Monday, April 25, 2005

The (Fragmentary) Christian Mind

Mike at Eternal Perspectives commented: "BTW, great quote in your masthead." Since Francis Schaeffer has played such an influential role in my Christian life, I'm particularly appreciative of the quote displayed in the masthead of Mike's blog. It's from Schaeffer's The God Who Is There:
True education means thinking by associating across the various disciplines, and not just being highly qualified in one field, as a technician might be. I suppose no discipline has tended to think more in fragmented fashion than the orthodox or evangelical theology of today.
Schaeffer was concerned that increased specialization tended to emphasize the parts at the expense of the whole. One of the potential dangers of focusing intently in one area of study is that that area's relationship to other subjects can be overlooked if not forgotten. Think of each discipline as one of the over 3 million dots of color in Georges Seurat's familiar painting "A Sunday in the Park on the Island of La Grande Jatte" (above). How foolish (not to mention unsatisfying) would it be for art students to set out to become experts in one point of paint? Standing with their noses pressed against the canvas, scrutinizing their particular dot, they would miss the grandeur and beauty of the entire piece.
The "today" Schaeffer was referring to was almost forty years ago. The information explosion presents even more obstacles to the kind of cross-disciplinary thinking he was advocating. Millard Erickson, in Christian Theology, describes the impact on theological scholarship:
Theology is now being done in a period characterized by, among other things, a "knowledge explosion." The amount of information is growing so rapidly that mastery of a large area of thought is becoming increasingly difficult. While this is especially true in technological areas, biblical and theological knowledge is also much broader than it once was. The result has been a much greater degree of specialization than was previously the case. In biblical studies, for example, New Testament scholars tend to specialize in the Gospels or in the Pauline writings. Church historians tend to specialize in one period, such as the Reformation. Consequently, research and publication are often in narrower areas and in greater depth.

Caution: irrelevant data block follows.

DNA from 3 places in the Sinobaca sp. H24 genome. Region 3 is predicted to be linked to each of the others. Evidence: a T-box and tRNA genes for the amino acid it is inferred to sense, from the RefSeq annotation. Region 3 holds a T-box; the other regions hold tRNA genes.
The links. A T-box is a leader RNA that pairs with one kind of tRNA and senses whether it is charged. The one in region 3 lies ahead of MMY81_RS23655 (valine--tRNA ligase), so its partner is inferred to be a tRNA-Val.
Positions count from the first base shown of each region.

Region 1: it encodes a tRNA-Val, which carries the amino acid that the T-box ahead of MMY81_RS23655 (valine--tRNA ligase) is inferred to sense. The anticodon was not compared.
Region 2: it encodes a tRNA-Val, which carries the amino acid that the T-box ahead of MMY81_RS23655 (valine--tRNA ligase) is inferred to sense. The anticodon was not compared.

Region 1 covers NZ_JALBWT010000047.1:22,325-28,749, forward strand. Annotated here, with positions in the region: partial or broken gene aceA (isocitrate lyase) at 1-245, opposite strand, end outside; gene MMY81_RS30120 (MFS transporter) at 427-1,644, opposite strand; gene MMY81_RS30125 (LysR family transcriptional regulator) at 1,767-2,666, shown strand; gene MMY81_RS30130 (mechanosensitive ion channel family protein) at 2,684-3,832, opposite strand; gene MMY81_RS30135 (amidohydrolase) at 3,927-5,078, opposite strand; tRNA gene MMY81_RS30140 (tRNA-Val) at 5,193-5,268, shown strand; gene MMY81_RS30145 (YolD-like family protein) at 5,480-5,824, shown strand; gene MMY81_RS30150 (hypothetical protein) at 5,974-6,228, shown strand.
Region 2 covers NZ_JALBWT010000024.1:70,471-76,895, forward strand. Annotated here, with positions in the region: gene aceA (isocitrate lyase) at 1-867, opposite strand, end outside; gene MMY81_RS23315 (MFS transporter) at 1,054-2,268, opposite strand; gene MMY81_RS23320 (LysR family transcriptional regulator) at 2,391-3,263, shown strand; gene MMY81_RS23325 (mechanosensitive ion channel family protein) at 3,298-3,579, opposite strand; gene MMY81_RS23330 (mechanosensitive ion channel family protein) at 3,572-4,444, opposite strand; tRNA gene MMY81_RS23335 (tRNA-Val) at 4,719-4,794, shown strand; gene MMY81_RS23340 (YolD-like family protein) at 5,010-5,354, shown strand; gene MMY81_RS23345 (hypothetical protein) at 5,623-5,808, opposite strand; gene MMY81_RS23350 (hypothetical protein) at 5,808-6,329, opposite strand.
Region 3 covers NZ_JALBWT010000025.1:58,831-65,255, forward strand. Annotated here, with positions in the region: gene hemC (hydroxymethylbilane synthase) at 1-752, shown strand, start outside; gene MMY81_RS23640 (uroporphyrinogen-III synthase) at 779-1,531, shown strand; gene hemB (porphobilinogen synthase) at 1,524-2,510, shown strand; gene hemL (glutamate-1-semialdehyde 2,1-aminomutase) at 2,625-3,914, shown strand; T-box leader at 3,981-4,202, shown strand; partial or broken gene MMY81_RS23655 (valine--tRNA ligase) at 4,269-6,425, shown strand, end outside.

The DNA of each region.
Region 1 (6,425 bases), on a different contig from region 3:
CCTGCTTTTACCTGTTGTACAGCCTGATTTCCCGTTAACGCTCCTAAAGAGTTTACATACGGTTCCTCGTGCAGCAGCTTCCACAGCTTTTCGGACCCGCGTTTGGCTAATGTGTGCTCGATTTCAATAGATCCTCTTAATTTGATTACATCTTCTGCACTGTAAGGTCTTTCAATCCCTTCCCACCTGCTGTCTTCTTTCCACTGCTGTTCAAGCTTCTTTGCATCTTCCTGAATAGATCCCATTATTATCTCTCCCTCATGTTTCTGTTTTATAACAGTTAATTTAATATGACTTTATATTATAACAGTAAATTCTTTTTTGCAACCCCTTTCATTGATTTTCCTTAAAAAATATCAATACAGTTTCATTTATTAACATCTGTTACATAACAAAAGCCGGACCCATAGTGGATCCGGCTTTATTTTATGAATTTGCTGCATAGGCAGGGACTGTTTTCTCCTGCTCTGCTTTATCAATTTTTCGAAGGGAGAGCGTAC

The mass of theological data is too great for any one person or group of persons to master. I'm not so naive as to question that. What I do question is where the integrative task is being done. Where and how does theological Humpty Dumpty get put together again once we've analyzed his yolk, white, and shell? Are our seminaries aiding future pastors to become truly educated as Schaeffer defined true education? Are we training leaders who will be capable of teaching others to make the connection between their respective vocations and biblical faith?
In a previous post I quoted from the preface of Craig Bartholomew's and Michael Goheen's book The Drama of Scripture in which they warn of the consequences of approaching the Bible atomistically. Assuming that there's at least one person who hasn't gone back in this blog's archives, I'll post it again. It's that important:
Many of us have read the Bible as if it were merely a mosaic of little bits - theological bits, moral bits, historical-critical bits, sermon bits, devotional bits. But when we read the Bible in such a fragmented way, we ignore its divine author's intention to shape our lives through its story. All human communities
live out of some story that provides a context for understanding the meaning of history and gives shape and direction to their lives. If we allow the Bible to become fragmented, it is in danger of being absorbed into whatever other story is shaping our culture, and it will thus cease to shape our lives as it should. Idolatry has twisted the dominant cultural story of the secular Western world. If as believers we allow this story (rather than the Bible) to become the foundation of our thought and action, then our lives will manifest not the truths of Scripture, but the lies of an idolatrous culture. Hence, the unity of Scripture is no minor matter; a fragmented Bible may actually produce theologically orthodox, morally upright, warmly pious idol worshippers.

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